Tag Archives: Marketing

I Just Wanna Write

Okay, I am having one of those weeks. If you know me, you know that I am a bit of and overachiever. Have been my whole life. I tend to take on way more than I can handle and then stress out about not getting it done when it needs to be done. I know this, I admit this, and I apologize for this.

I am currently working on several projects that need to be done last week. I am editing three books, four short stories, and an anthology. Am I complaining? No, no, no. I love what I do and can only imagine doing one other thing.

I miss writing horribly. My husband says I need to spend half of my day working for others and half of the day writing and promoting my own books. I simply can’t do this. I have responsibilities and my personal pleasure cannot go before them.

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I was recently accused of focusing too much on my personal writing career and not enough on my authors. Really? REALLY??? A couple Facebook posts a day is too much? Seriously! I woke up this morning with an idea swimming around in my head that is begging to be written, but I plunked myself down in my chair and began working on edits for a client. I have added the idea to my idea file, though that file now takes up about 2 GB on my hard drive…sigh

Not sure why I needed to put this out here. I guess I just needed the people I am working for to know that I am working for them and once I am done with their projects, I might take some time to write. After all, I do think I am pretty good at it. 🙂

 

 

 

What was Satan Thinking?

 

First, let’s be clear on what I mean when I say POD books. This term has become so misused and misunderstood that it has actually resulted in lost sales for many. This doesn’t need to be the case.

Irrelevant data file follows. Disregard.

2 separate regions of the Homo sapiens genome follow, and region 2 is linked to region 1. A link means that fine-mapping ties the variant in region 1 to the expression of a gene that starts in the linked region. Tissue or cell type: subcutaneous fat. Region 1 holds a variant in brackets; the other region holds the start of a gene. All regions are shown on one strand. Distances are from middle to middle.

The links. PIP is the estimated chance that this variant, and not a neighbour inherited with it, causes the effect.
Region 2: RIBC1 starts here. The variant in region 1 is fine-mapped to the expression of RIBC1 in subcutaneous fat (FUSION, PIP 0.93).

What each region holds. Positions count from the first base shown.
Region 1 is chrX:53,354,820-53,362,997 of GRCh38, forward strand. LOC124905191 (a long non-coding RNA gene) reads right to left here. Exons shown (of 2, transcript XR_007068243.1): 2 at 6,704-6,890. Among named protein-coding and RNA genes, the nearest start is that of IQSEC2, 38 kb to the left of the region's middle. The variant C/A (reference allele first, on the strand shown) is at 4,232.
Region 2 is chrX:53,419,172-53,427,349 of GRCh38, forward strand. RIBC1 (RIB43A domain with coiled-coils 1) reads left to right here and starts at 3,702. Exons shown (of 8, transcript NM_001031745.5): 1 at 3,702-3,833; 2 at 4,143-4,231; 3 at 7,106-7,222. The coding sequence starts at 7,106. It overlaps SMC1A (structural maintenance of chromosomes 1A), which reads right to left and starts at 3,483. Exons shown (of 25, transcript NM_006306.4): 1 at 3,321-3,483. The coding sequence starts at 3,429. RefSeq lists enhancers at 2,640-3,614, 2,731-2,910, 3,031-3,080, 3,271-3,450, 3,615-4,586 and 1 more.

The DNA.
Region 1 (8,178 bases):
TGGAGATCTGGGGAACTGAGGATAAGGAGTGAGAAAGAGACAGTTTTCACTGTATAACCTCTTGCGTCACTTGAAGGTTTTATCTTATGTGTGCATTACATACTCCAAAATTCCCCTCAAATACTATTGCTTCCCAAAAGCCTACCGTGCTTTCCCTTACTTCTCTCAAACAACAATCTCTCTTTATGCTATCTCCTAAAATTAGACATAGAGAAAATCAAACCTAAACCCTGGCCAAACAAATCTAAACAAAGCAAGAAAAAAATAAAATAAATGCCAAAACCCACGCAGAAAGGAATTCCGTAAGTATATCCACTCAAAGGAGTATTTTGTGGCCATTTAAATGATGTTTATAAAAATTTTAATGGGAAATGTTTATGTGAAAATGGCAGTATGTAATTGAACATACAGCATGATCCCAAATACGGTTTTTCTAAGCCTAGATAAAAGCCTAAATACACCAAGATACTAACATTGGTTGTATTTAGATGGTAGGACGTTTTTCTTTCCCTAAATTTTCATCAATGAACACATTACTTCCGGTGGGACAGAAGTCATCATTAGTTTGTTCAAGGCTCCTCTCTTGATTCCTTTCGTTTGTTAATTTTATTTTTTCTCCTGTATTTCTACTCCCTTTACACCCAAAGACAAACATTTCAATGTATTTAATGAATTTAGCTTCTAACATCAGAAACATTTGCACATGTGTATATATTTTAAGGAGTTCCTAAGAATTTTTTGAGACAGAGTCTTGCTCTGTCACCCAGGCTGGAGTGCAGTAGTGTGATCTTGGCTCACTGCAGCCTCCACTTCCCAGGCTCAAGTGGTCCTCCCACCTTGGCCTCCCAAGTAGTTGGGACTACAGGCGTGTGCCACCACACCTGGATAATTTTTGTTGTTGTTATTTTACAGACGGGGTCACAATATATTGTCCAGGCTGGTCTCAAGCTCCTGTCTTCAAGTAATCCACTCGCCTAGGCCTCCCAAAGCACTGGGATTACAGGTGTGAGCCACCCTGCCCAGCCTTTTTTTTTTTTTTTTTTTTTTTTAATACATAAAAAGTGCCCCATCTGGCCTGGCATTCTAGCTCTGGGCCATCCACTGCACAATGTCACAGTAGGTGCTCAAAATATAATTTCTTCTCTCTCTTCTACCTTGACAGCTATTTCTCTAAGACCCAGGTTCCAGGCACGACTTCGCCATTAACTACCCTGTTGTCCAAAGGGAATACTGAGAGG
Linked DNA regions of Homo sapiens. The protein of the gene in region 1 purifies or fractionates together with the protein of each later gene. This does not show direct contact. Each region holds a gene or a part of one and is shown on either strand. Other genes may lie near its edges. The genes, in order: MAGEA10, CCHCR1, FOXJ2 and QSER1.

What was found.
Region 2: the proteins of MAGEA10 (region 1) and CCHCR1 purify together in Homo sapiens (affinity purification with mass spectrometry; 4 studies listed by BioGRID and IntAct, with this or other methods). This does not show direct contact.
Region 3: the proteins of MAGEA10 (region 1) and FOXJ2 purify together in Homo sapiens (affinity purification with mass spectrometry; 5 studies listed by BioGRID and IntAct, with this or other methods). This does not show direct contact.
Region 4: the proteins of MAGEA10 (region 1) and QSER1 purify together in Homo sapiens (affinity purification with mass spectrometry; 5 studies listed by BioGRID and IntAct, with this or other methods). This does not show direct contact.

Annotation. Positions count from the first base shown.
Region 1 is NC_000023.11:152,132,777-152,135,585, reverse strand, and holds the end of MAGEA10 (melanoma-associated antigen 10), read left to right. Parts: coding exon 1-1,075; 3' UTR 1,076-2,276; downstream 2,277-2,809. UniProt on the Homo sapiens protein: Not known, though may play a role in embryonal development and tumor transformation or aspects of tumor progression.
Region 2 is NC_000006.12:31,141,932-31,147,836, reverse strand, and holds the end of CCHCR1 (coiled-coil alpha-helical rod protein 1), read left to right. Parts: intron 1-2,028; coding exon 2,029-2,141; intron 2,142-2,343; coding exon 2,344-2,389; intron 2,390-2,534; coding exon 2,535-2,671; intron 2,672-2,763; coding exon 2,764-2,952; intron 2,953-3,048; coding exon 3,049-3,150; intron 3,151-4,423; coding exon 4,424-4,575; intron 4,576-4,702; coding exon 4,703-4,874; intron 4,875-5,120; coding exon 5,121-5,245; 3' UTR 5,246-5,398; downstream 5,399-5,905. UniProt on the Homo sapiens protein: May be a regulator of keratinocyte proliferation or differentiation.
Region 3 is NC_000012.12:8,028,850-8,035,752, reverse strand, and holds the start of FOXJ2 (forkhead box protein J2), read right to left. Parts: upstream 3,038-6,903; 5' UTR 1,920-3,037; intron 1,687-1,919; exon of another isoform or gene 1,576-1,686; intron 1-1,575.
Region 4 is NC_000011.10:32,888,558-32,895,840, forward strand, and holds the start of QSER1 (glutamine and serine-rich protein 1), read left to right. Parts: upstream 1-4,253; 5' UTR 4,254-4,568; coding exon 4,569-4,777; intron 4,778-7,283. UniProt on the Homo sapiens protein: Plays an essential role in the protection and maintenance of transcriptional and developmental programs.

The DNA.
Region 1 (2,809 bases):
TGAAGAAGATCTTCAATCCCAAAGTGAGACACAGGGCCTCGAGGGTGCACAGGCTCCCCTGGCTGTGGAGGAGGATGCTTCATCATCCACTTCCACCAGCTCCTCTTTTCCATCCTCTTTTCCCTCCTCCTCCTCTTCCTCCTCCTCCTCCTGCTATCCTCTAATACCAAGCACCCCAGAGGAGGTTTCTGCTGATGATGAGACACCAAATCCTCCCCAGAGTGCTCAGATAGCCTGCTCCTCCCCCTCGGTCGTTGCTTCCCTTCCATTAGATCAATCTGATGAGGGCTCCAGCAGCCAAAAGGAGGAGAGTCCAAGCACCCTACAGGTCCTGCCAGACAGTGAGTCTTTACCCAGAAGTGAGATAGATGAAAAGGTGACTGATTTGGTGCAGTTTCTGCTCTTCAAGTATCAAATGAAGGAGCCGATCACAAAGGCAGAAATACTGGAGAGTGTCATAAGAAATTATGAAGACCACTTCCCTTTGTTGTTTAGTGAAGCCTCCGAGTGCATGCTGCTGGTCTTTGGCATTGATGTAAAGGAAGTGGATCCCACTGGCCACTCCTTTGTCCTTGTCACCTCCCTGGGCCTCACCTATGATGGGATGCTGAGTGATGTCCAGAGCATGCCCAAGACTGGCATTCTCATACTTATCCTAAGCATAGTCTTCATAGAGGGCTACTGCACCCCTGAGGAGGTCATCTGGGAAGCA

POD stands for PRINT ON DEMAND. You’ll notice the word PRINT. Not publish or promote, PRINT!

POD is the process used by PRINTERS to eliminate the need for excessive runs of print copies. The printer simply waits until there is an order and then prints the specific number of copies ordered, removing the immediate potential for wasted paper.

I’m not sure why POD books have received such a negative reputation, but most booksellers and librarians, and now due to the overwhelming number of authors arguing about it in public forums, readers equate POD with lower quality books. This simply isn’t the case.

For over a decade, a multitude of publishers, both big and small, have been using the POD method for fulfilling orders.

The quality of the written word is determined well before the actual book ever goes to print, thereby eliminating the misconception that POD books are “bad.” It needs to be understood by all that POD, the method of printing does not account for the number of poorly written and edited books being sold in the market.

The biggest problem with the misunderstanding of POD is the ability for companies and authors to market and promote the books. However, with the proper education within the retail (and library) industries, bookseller and acquisition librarians could not only increase their potential sales and titles available, but could increase the variety of stories available to their readers.